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China's Curling Investment Wave at US Shore

The state of Michigan's Economic Development Corp. moved its Asia office to Shanghai from Hong Kong in 2005. A few years later, the State of South Carolina beefed up its Shanghai development staff and closed a Tokyo office.

AP

These and other states have pursued economic growth strategies that strongly target Chinese investment. And according to a new report, the initiatives are paying off.

A rising tide of Chinese investment capital is crossing the Pacific, penetrating markets and creating jobs from coast to coast, according to the report conducted by U.S.-based economic consultant The Rhodium Group. The report released May 4 says Chinese companies and investors in recent years have established operations and created jobs in at least 35 of the 50 states in dozens of industries, spanning America's manufacturing and service sectors.

Texas led the rest in the states in dollar terms by attracting $2.7 billion in total Chinese investment between 2003 and last year, the report said. California ranked fifth in monetary value but lured more projects than any other state during the period – 55, more than twice the second-most attractive destination, New York.

"And this is just the beginning," wrote Daniel H. Rosen and Thilo Hanemann, authors of the report that's the first of its kind to map Chinese investment trends in the United States.

The report predicts American business targets will likely receive a significant share of the US$ 1 trillion to $2 trillion that Chinese investors are expected to inject in overseas markets by 2020.

"We stand at the dawn of trillions of dollars in Chinese mergers, acquisitions and investments in new, greenfield facilities around the world, over the decades to come," said the report, whose sponsors include the Asia Society's Center on U.S.-China Relations, the Woodrow Wilson International Center for Scholars' Kissinger Institute on China and the United States, and The Monitor Group.

"The United States is finding itself increasingly on the receiving end of foreign direct investment from China," the report's forward declares.

Even now, Chinese investment can take credit for badly needed jobs in Michigan, South Carolina, Illinois and other states whose economic development agencies have been busy recruiting in China.

"The actual number of jobs that Chinese investors have created likely exceeds 10,000 – many times the official estimate" commonly cited in the United States, the report said. "In 2008, Chinese firms reported a total payroll of $166 million, implying an average annual salary of $66,400 – similar to the average compensation of workers of other foreign multinationals."

A popular perception in China is that the United States discriminates against Chinese investment, which in turn fuels anxiety over bilateral business relations. Contributing to this perception are memories of China Offshore Oil Co.'s 2005 botched attempt to acquire U.S. oil firm Unocal, and telecom equipment manufacturer Huawei's withdrawal of a proposed takeover of America's 3Leaf last year.

U.S. officials including Treasury Secretary Timothy Geithner say these anxieties are often based on misperceptions. "The longstanding U.S. commitment to welcoming investment from abroad extends to investment from China," Geithner told Caixin in March during an interview in Washington.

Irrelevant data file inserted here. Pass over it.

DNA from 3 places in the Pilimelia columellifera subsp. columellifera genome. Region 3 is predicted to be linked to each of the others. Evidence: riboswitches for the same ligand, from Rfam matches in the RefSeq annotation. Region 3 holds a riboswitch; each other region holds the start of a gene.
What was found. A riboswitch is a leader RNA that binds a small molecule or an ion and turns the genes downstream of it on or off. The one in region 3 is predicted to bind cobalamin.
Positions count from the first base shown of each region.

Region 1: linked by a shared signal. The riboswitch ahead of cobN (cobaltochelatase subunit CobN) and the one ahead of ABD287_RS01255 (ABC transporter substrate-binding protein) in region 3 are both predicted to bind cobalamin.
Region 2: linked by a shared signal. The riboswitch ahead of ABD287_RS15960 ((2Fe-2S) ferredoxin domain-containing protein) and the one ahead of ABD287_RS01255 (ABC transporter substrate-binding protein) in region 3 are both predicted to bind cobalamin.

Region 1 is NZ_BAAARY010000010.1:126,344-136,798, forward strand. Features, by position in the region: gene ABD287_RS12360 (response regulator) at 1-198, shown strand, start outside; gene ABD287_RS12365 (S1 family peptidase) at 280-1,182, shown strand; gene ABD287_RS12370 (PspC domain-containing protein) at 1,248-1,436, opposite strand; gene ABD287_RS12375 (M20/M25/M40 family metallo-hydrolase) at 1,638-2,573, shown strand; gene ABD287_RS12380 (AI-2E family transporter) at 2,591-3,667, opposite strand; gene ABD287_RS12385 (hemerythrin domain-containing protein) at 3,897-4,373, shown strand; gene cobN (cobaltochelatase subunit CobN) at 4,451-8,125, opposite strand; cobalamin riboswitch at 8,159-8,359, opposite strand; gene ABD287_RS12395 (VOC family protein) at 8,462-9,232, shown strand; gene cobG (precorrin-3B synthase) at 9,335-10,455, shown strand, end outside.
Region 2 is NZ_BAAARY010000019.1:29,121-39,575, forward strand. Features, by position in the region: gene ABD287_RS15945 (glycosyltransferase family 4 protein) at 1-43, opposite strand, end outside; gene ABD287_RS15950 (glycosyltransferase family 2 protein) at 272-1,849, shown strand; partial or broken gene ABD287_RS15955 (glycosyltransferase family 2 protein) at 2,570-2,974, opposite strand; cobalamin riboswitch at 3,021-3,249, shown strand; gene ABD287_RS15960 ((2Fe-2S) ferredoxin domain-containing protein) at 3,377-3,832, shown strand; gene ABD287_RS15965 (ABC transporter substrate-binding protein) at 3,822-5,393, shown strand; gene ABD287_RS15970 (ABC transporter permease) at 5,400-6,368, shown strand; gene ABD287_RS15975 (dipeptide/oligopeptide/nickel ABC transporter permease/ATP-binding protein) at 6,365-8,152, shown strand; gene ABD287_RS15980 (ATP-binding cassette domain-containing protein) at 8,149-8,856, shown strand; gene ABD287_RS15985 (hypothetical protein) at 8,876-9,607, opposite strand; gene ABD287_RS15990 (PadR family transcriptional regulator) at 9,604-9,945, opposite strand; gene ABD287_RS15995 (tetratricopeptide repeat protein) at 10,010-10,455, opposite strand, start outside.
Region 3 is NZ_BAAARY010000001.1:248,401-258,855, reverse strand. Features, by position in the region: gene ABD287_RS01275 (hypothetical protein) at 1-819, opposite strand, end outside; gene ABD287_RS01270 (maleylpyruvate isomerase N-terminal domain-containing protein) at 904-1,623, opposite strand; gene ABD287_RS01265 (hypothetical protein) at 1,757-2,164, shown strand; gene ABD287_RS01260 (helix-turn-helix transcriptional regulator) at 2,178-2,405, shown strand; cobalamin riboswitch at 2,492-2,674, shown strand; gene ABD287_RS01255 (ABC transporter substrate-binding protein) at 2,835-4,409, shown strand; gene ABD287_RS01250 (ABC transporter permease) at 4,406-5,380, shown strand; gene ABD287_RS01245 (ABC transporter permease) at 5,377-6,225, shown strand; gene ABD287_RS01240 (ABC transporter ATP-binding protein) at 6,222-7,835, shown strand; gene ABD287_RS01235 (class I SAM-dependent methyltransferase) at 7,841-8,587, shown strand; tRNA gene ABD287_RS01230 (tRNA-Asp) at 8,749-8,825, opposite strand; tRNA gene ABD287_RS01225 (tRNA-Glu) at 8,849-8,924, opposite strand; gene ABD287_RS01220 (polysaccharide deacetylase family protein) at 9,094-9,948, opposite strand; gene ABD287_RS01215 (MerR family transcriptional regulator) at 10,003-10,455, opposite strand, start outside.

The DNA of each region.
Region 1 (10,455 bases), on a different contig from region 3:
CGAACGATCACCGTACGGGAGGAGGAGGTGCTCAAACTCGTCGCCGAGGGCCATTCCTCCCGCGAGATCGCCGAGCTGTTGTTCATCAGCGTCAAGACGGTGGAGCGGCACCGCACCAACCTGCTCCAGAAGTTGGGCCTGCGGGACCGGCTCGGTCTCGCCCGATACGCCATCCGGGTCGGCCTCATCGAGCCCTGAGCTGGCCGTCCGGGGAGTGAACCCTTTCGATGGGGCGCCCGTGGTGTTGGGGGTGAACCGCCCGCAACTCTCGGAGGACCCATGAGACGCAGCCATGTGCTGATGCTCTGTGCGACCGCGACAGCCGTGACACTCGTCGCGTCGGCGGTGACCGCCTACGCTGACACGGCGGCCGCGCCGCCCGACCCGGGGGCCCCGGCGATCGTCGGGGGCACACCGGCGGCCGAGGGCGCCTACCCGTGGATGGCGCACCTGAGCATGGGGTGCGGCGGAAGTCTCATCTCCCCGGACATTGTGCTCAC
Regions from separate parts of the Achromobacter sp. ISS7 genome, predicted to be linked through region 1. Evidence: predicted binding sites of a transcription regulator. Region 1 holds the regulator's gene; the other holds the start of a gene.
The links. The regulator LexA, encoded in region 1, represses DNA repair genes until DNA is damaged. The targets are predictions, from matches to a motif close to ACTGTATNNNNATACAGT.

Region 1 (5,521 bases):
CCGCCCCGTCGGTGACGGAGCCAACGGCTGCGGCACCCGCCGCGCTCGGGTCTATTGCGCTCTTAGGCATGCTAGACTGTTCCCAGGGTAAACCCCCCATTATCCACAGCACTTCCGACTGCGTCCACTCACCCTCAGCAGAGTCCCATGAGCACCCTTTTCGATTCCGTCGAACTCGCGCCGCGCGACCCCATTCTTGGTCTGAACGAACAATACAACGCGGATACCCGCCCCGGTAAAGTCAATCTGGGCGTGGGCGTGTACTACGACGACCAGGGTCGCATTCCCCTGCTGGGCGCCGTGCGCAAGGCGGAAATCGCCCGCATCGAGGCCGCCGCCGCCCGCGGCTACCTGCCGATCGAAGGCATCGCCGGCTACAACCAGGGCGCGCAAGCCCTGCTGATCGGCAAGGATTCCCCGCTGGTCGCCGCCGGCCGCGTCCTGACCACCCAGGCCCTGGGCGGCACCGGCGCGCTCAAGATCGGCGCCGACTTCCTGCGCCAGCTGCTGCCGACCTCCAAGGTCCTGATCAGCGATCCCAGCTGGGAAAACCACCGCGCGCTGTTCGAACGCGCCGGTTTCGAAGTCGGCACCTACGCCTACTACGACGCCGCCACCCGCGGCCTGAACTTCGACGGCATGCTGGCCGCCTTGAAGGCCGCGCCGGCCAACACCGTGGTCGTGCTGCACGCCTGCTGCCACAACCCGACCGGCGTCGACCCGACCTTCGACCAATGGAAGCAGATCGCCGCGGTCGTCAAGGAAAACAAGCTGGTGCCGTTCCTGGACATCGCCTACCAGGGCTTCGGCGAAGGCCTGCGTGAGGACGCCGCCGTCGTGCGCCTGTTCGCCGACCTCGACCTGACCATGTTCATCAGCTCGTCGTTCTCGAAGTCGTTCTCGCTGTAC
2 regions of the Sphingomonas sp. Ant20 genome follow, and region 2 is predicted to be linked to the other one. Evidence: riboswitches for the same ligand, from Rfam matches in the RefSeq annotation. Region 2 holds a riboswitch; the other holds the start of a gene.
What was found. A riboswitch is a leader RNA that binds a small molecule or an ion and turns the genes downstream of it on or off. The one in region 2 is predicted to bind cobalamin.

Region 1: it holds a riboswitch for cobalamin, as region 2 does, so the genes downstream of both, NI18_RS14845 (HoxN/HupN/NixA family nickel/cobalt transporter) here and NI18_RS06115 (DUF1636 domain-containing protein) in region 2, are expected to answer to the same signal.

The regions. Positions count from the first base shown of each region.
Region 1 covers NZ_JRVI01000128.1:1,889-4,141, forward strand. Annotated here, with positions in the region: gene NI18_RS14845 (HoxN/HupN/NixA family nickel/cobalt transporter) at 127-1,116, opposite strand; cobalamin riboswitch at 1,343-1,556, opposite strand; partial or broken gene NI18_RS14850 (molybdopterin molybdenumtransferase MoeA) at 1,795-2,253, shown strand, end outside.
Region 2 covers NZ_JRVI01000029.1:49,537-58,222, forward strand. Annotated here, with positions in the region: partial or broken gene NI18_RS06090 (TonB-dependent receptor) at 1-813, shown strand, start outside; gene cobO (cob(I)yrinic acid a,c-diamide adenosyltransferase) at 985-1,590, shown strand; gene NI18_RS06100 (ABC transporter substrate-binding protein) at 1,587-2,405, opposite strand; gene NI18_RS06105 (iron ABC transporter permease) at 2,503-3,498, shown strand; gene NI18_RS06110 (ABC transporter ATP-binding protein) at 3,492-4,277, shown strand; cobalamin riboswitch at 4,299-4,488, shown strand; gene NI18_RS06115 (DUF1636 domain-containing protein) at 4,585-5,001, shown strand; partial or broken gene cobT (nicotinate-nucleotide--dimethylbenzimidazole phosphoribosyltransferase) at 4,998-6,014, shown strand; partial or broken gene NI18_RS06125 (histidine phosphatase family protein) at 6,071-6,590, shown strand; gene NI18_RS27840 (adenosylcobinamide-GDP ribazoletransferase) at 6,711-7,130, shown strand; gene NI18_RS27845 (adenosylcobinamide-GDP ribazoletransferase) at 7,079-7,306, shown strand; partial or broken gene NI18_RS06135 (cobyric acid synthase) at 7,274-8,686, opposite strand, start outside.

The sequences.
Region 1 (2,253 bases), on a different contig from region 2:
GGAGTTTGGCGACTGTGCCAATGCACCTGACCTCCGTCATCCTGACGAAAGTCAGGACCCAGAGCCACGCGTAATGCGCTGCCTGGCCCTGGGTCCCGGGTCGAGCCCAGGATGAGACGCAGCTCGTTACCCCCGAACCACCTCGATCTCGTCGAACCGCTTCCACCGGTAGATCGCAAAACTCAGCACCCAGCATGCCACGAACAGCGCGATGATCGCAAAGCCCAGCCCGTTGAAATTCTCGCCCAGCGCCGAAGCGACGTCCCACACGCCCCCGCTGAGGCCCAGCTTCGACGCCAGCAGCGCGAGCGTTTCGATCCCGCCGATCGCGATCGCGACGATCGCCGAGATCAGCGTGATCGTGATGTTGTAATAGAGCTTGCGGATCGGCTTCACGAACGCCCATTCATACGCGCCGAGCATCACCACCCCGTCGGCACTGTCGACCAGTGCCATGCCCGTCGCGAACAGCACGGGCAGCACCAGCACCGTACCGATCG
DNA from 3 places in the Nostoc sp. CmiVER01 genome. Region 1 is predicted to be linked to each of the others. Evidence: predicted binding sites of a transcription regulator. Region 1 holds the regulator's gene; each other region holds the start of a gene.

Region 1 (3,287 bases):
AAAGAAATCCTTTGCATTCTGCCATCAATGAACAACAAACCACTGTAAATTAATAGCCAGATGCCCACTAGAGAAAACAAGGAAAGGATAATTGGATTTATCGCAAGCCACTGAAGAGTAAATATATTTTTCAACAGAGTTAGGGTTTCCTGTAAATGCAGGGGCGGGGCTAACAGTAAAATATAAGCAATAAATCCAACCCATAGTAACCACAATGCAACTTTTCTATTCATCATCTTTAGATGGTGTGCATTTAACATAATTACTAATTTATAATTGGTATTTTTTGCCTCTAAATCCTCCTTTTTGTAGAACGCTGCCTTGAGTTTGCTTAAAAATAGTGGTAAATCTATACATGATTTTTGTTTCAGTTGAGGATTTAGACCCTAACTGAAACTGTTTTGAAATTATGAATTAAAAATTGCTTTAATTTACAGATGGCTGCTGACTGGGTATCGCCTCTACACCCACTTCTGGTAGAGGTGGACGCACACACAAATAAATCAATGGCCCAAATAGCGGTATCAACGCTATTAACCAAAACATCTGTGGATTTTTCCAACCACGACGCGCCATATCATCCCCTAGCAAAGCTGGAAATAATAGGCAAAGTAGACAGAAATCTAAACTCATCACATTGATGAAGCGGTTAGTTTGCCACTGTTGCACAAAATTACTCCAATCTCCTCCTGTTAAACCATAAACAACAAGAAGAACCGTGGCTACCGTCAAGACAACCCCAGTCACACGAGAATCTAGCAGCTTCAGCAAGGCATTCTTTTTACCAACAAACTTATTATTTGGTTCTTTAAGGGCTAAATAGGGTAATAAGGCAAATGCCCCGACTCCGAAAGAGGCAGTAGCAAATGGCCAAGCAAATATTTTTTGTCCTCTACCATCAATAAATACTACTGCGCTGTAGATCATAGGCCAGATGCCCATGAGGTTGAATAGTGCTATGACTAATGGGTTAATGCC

The Rhodium report supports Washington's argument that the government employs a fair administrative review process for Chinese investors eyeing U.S. business, but adds that political interference is real and has somewhat dampened Chinese investor enthusiasm.

"Though the legally mandated screening organ for national security risks, the Committee on Foreign Investment in the United States (CFIUS), generally has operated in a fair manner, bad publicity stirred up by the threat of congressional interference is having a chilling effect on Chinese readiness to invest," the report said.

The report also cites what Chinese investors see as "confusing and unclear messages" about the direction of U.S. government policy.

But it says the Chinese can take a proactive stance by, for example, boosting corporate images in the United States. To win public and political trust in America, the report suggests Chinese companies improve transparency and corporate governance.

"If China wants a more straightforward hearing for its firms in Washington, it must improve corporate governance at home," said the report.

At the same time, however, the report's authors suggest the United States would do well to work with Chinese investors and prepare to tap the huge outflow of foreign capital now lapping at its shores.

"I saw a situation developing. And I feared that the U.S. might miss an opportunity to embrace Chinese investment in a way which would be to the maximum advantage of the US," said Orville Schell, director of the report sponsor Center on U.S.-China Relations.

Going Abroad

China has long been one of the world's largest recipients of foreign direct investment. In 2009, it was second only to the United States, drawing some $1 trillion in cumulative investment from abroad.

Meanwhile, China's investment outflow is growing fast, after starting from a low base.

"China's current outward FDI stock of $230 billion still accounts for a mere 1.2 percent of the global FDI stock, on a par with Denmark and only slightly above that of Taiwan," the report said. "Japan, for instance, has a stock three times that of China, while the United States has $4 trillion, or 20 times, the OFDI assets of China."

Included in that worldwide wave of Chinese investment was $2.3 billion worth of direct spending in the United States at the end of 2009, the report said, citing the U.S. Bureau of Economic Analysis – a minor amount compared with total FDI stock in the United States in 2009 of $2.3 trillion.

Nevertheless the authors noted "the average annual compound growth rate of China's outward FDI in 2004-2008 exceeded 130 percent." Why? The report cited a shifting business climate in China as one reason for the go-abroad trend.